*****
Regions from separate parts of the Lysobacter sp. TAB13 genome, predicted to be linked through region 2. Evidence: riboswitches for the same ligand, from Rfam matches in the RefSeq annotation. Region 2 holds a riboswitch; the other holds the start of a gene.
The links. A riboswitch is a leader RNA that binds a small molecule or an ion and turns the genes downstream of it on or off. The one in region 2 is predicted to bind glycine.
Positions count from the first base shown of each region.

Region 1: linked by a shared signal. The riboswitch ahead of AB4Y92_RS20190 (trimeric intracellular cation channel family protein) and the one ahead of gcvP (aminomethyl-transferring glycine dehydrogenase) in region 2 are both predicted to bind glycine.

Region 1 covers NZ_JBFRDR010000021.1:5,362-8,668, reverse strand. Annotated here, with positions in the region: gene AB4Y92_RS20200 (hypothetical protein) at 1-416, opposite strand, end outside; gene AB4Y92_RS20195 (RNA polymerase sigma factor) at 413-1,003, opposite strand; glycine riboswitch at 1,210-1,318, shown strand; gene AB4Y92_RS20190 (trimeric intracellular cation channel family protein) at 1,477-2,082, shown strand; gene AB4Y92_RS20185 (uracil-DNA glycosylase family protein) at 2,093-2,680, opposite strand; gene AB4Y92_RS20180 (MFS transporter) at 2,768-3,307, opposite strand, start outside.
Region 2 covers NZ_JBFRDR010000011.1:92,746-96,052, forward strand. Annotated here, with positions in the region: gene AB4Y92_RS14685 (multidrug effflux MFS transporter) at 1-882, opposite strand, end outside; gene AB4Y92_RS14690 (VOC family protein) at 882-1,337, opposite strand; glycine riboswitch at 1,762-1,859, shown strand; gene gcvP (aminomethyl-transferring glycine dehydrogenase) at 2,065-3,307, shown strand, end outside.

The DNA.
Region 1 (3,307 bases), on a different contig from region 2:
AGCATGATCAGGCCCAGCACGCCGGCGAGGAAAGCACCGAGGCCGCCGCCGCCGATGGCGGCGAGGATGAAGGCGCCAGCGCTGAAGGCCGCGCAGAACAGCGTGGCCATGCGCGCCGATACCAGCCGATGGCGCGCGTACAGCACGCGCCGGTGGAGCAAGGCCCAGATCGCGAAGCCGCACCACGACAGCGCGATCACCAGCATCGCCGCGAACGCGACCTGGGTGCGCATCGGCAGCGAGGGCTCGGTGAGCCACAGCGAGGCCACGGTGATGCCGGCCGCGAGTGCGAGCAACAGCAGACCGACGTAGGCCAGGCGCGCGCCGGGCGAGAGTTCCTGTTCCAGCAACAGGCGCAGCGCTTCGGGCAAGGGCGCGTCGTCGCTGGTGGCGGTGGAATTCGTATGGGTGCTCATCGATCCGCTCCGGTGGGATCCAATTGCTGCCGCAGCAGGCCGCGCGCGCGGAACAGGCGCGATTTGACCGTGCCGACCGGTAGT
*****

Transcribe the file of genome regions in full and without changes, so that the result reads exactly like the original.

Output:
Regions from separate parts of the Lysobacter sp. TAB13 genome, predicted to be linked through region 2. Evidence: riboswitches for the same ligand, from Rfam matches in the RefSeq annotation. Region 2 holds a riboswitch; the other holds the start of a gene.
The links. A riboswitch is a leader RNA that binds a small molecule or an ion and turns the genes downstream of it on or off. The one in region 2 is predicted to bind glycine.
Positions count from the first base shown of each region.

Region 1: linked by a shared signal. The riboswitch ahead of AB4Y92_RS20190 (trimeric intracellular cation channel family protein) and the one ahead of gcvP (aminomethyl-transferring glycine dehydrogenase) in region 2 are both predicted to bind glycine.

Region 1 covers NZ_JBFRDR010000021.1:5,362-8,668, reverse strand. Annotated here, with positions in the region: gene AB4Y92_RS20200 (hypothetical protein) at 1-416, opposite strand, end outside; gene AB4Y92_RS20195 (RNA polymerase sigma factor) at 413-1,003, opposite strand; glycine riboswitch at 1,210-1,318, shown strand; gene AB4Y92_RS20190 (trimeric intracellular cation channel family protein) at 1,477-2,082, shown strand; gene AB4Y92_RS20185 (uracil-DNA glycosylase family protein) at 2,093-2,680, opposite strand; gene AB4Y92_RS20180 (MFS transporter) at 2,768-3,307, opposite strand, start outside.
Region 2 covers NZ_JBFRDR010000011.1:92,746-96,052, forward strand. Annotated here, with positions in the region: gene AB4Y92_RS14685 (multidrug effflux MFS transporter) at 1-882, opposite strand, end outside; gene AB4Y92_RS14690 (VOC family protein) at 882-1,337, opposite strand; glycine riboswitch at 1,762-1,859, shown strand; gene gcvP (aminomethyl-transferring glycine dehydrogenase) at 2,065-3,307, shown strand, end outside.

The DNA.
Region 1 (3,307 bases), on a different contig from region 2:
AGCATGATCAGGCCCAGCACGCCGGCGAGGAAAGCACCGAGGCCGCCGCCGCCGATGGCGGCGAGGATGAAGGCGCCAGCGCTGAAGGCCGCGCAGAACAGCGTGGCCATGCGCGCCGATACCAGCCGATGGCGCGCGTACAGCACGCGCCGGTGGAGCAAGGCCCAGATCGCGAAGCCGCACCACGACAGCGCGATCACCAGCATCGCCGCGAACGCGACCTGGGTGCGCATCGGCAGCGAGGGCTCGGTGAGCCACAGCGAGGCCACGGTGATGCCGGCCGCGAGTGCGAGCAACAGCAGACCGACGTAGGCCAGGCGCGCGCCGGGCGAGAGTTCCTGTTCCAGCAACAGGCGCAGCGCTTCGGGCAAGGGCGCGTCGTCGCTGGTGGCGGTGGAATTCGTATGGGTGCTCATCGATCCGCTCCGGTGGGATCCAATTGCTGCCGCAGCAGGCCGCGCGCGCGGAACAGGCGCGATTTGACCGTGCCGACCGGTAGT